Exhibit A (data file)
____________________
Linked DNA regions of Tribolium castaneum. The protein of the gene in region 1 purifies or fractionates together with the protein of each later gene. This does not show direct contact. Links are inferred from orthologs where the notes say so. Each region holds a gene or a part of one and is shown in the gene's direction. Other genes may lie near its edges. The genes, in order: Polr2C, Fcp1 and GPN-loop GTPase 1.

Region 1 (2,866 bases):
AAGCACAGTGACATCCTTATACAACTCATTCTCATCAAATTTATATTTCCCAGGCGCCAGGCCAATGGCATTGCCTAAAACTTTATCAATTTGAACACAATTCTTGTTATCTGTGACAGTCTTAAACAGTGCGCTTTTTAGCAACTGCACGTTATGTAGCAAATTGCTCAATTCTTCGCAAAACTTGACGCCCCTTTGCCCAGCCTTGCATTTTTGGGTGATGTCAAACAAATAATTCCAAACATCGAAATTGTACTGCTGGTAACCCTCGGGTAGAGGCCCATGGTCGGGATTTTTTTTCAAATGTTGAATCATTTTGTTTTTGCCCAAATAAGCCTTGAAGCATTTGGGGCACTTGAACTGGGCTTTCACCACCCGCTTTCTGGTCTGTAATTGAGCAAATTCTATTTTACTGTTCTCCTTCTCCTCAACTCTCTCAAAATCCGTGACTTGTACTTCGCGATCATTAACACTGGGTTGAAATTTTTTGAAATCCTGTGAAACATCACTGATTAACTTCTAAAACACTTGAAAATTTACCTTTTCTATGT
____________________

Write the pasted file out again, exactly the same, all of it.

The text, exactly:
Linked DNA regions of Tribolium castaneum. The protein of the gene in region 1 purifies or fractionates together with the protein of each later gene. This does not show direct contact. Links are inferred from orthologs where the notes say so. Each region holds a gene or a part of one and is shown in the gene's direction. Other genes may lie near its edges. The genes, in order: Polr2C, Fcp1 and GPN-loop GTPase 1.

Region 1 (2,866 bases):
AAGCACAGTGACATCCTTATACAACTCATTCTCATCAAATTTATATTTCCCAGGCGCCAGGCCAATGGCATTGCCTAAAACTTTATCAATTTGAACACAATTCTTGTTATCTGTGACAGTCTTAAACAGTGCGCTTTTTAGCAACTGCACGTTATGTAGCAAATTGCTCAATTCTTCGCAAAACTTGACGCCCCTTTGCCCAGCCTTGCATTTTTGGGTGATGTCAAACAAATAATTCCAAACATCGAAATTGTACTGCTGGTAACCCTCGGGTAGAGGCCCATGGTCGGGATTTTTTTTCAAATGTTGAATCATTTTGTTTTTGCCCAAATAAGCCTTGAAGCATTTGGGGCACTTGAACTGGGCTTTCACCACCCGCTTTCTGGTCTGTAATTGAGCAAATTCTATTTTACTGTTCTCCTTCTCCTCAACTCTCTCAAAATCCGTGACTTGTACTTCGCGATCATTAACACTGGGTTGAAATTTTTTGAAATCCTGTGAAACATCACTGATTAACTTCTAAAACACTTGAAAATTTACCTTTTCTATGT